Computer scientists are working on reproducing all human skills using artificial intelligence, machine learning and robotics. Unsurprisingly then, many people worry that these advances will dramatically change work skills in the years ahead and perhaps leave many workers unemployable.This report develops a new approach to understanding these computer capabilities by using a test based on the OECD’s Survey of Adult Skills (PIAAC) to compare computers with human workers. The test assesses three skills that are widely used at work and are an important focus of education: literacy, numeracy and problem solving with computers.Most workers in OECD countries use the three skills every day. However, computers are close to reproducing these skills at the proficiency level of most adults in the workforce. Only 13% of workers now use these skills on a daily basis with a proficiency that is clearly higher than computers.The findings raise troubling questions about whether most workers will be able to acquire the skills they need as these new computer capabilities are increasingly used over the next few decades. To answer those questions, the report’s approach could be extended across the full range of work skills. We need to know how computers and people compare across all skills to develop successful policies for work and education for the future.
  • 29-September-2017

    English

    Building Skills for All in Australia - Policy Insights from the Survey of Adult Skills

    Australia’s overall performance in the Survey of Adult Skills (PIAAC) ranges from average to very good. However, three million adults, representing one-fifth of the working age population, have low literacy and/or numeracy skills. Building Skills for All in Australia describes the characteristics of the low-skilled and discusses the consequences that low skills have on economic and social development for both individuals and Australian society. The review examines the strengths of the Australian skills system, highlighting the strong basic skills found in the migrant population, widespread proficiency in use of ICT and the positive role of workplaces in skills development. The study explores, moreover, the challenges facing the skills system and what can be done to enhance basic skills through education, training or other workplace measures. One of a series of studies on low basic skills, the review presents new analyses of PIAAC data and concludes with a series of policy recommendations. These include: increasing participation of women in STEM fields, addressing underperformance of post-secondary VET students and preventing drop-out, improving pre-apprenticeships, enhancing mathematics provision within secondary education and tackling poor access to childcare facilities for young mothers.
  • 4-May-2017

    English

    OECD Skills Outlook 2017 - Skills and Global Value Chains

    Since the 1990s, the world has entered a new phase of globalisation. Information and communication technology, trade liberalisation and lower transport costs have enabled firms and countries to fragment the production process into global value chains (GVCs). Many products are now designed in one country and assembled in another country from parts manufactured in several countries. Thirty percent of the value of exports of OECD countries comes from abroad. In this new context, GVCs and skills are more closely interrelated than ever. Skills play a key role in determining countries’ comparative advantages in GVCs. A lot of the opportunities and challenges brought about by GVCs are being affected by countries’ skills.The OECD Skills Outlook 2017 shows how countries can make the most of global value chains, socially and economically, by investing in the skills of their populations. Applying a 'whole of government' approach is crucial. Countries need to develop a consistent set of skills-related policies such as education, employment protection legislation, and migration policies, in coordination with trade and innovation policies. This report presents new analyses based on the Survey of Adult Skills and the Trade in Value Added Database. It also explains what countries would need to do to specialise in technologically advanced industries.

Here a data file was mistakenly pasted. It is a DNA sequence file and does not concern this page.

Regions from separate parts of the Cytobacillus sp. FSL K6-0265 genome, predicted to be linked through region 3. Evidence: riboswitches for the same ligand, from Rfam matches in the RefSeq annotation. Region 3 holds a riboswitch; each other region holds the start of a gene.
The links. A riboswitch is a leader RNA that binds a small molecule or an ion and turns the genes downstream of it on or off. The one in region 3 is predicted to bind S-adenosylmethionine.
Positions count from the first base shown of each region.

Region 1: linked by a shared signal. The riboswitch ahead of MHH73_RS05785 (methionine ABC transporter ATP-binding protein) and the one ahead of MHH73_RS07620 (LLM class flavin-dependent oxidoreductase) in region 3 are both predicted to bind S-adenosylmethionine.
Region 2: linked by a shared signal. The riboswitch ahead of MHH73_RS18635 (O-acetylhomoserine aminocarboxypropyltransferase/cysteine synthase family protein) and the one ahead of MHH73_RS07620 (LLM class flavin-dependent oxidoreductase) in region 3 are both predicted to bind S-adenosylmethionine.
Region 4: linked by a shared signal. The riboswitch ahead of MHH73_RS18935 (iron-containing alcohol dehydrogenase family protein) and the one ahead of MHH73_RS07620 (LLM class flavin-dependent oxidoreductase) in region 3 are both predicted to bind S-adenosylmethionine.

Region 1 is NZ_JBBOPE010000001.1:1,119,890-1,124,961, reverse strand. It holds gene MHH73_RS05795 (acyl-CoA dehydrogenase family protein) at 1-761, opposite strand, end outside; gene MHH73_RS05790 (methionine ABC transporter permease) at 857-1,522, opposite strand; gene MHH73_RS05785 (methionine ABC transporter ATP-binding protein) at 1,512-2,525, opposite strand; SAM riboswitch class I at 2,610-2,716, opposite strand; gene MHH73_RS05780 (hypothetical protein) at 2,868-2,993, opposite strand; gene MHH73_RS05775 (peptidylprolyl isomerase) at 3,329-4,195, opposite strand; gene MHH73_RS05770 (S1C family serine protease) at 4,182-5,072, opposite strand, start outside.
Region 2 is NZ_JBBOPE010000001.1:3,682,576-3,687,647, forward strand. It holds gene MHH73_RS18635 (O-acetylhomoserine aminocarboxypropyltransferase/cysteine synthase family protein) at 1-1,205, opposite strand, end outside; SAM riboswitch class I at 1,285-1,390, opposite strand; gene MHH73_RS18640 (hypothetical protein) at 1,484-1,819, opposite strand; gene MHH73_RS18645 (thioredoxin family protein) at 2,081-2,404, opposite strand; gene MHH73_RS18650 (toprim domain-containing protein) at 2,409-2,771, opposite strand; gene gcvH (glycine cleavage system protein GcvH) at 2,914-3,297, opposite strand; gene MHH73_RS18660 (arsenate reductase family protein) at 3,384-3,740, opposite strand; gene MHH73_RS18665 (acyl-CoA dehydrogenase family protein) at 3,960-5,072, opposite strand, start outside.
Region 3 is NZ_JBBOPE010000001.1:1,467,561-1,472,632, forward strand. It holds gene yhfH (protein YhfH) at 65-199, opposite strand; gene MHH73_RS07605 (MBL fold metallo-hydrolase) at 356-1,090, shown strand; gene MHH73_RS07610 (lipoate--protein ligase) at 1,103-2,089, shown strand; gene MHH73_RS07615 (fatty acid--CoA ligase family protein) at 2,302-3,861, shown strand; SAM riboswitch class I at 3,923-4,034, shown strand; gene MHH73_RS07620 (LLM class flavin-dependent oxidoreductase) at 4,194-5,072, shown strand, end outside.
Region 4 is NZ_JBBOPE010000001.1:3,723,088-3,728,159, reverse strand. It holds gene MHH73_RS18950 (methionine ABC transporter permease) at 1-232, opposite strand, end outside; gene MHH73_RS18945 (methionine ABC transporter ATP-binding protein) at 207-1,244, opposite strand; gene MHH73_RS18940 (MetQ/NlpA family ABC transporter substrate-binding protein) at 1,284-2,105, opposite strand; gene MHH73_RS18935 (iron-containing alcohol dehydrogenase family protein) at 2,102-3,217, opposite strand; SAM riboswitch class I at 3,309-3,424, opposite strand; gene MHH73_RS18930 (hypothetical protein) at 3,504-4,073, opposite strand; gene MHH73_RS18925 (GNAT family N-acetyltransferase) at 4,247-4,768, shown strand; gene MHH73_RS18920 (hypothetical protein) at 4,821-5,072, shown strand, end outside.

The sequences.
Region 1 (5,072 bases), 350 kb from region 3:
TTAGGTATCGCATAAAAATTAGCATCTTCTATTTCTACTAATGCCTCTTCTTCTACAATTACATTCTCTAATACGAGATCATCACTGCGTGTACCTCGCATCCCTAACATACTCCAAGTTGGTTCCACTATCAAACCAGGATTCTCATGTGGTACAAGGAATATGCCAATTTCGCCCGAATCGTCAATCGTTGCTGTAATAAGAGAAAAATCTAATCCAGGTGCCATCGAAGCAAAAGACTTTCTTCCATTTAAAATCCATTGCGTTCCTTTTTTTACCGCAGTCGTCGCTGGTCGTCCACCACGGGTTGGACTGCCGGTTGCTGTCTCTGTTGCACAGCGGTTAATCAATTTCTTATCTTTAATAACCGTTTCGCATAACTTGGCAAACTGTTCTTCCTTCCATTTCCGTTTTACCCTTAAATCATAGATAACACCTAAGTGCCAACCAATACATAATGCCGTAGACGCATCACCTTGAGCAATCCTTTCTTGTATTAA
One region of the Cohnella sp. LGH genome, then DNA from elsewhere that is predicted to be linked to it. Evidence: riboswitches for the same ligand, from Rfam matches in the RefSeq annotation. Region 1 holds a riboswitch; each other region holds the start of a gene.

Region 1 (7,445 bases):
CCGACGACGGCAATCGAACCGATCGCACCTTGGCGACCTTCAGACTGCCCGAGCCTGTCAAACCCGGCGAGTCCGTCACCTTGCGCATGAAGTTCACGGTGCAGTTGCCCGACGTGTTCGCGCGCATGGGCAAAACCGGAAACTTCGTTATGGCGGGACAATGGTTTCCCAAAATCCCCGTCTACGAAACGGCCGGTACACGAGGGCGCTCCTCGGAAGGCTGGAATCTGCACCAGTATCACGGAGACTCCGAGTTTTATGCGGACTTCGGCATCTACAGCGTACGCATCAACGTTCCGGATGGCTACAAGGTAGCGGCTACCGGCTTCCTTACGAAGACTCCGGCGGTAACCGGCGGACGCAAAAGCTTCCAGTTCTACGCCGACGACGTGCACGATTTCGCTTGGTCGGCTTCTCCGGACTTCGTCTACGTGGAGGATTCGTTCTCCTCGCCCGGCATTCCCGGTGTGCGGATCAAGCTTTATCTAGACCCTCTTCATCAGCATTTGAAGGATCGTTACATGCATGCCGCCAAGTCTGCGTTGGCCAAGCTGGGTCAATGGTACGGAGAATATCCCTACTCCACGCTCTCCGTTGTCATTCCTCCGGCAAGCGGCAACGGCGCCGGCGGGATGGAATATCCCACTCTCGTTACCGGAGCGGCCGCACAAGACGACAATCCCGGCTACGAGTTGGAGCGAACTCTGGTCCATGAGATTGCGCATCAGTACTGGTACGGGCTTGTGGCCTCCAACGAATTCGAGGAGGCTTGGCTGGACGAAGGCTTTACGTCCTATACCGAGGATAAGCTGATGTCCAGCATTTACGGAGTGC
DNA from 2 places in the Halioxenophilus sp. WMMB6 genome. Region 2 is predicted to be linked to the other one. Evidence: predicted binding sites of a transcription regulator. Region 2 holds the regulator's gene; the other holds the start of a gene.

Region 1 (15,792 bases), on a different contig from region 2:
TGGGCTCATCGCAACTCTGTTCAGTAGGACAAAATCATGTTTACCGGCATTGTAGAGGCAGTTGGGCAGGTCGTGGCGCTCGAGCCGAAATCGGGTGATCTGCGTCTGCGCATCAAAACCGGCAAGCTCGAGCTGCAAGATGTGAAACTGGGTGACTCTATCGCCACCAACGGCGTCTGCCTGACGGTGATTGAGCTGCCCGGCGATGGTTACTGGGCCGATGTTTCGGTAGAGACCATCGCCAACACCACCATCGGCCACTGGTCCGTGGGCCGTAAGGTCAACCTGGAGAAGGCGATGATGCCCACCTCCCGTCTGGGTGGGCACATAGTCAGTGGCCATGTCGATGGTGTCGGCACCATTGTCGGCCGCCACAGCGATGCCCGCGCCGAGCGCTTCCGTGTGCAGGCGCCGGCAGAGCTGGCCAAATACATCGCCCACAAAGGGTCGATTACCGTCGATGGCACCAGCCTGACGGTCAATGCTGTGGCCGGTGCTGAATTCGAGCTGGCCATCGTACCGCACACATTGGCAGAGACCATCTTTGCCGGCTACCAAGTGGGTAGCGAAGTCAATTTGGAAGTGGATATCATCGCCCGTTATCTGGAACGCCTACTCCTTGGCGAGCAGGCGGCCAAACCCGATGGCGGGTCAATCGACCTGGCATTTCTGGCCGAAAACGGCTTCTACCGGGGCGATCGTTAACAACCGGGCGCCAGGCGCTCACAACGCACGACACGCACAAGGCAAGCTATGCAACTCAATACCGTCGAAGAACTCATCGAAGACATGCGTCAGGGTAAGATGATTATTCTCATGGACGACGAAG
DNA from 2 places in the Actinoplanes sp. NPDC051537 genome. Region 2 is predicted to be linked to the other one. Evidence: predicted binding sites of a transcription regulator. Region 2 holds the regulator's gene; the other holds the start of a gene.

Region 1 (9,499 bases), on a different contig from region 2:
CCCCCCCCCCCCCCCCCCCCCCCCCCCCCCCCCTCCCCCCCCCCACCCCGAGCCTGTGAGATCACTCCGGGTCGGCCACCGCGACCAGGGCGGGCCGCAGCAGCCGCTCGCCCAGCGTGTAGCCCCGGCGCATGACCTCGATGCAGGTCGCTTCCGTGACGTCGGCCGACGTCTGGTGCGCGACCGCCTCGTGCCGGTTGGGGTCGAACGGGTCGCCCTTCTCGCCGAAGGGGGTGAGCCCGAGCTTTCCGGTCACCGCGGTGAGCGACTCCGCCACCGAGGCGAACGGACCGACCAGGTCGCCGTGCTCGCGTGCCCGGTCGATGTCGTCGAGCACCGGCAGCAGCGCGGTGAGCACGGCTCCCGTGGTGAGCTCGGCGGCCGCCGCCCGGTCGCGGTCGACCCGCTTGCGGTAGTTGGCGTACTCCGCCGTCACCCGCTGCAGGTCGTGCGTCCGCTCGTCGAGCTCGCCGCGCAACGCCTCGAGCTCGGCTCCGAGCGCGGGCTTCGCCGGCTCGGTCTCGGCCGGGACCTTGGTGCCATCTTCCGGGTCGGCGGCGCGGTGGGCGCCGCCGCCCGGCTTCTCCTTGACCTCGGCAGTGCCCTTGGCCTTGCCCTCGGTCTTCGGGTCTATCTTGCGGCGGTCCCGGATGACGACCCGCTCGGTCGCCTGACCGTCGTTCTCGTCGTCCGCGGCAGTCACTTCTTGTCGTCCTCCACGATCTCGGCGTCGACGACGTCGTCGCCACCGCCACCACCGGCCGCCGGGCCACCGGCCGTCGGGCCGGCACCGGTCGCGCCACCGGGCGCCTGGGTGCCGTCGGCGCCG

• 25-November-2016

    Spanish, PDF, 3,140kb

    OECD Skills Strategy Informe de Diagnóstico Resumen Perú 2016

    Perú ha sido uno de los actores económicos más sólidos de América Latina en los últimos años. El crecimiento de su PIB per cápita, a un ritmo casi constante a lo largo de la última década, ha ido acompañado de un marcado descenso en los índices de pobreza.

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  • 25-November-2016

    English, PDF, 10,586kb

    OECD Skills Strategy Diagnostic Report Executive Summary Peru 2016

    Peru is one of the strongest economic performers in Latin America, and steady GDP per capita growth over the past decade has been accompanied by a sharp decline in poverty rates. Peru’s economic development to date has largely been driven by abundant natural resources and high commodity prices in the global market.

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  • 25-November-2016

    English, PDF, 3,856kb

    OECD Skills Strategy Diagnostic Report Peru 2016

    Peru is one of the strongest economic performers in Latin America, and steady GDP per capita growth over the past decade has been accompanied by a sharp decline in poverty rates. Peru’s economic development to date has largely been driven by abundant natural resources and high commodity prices in the global market.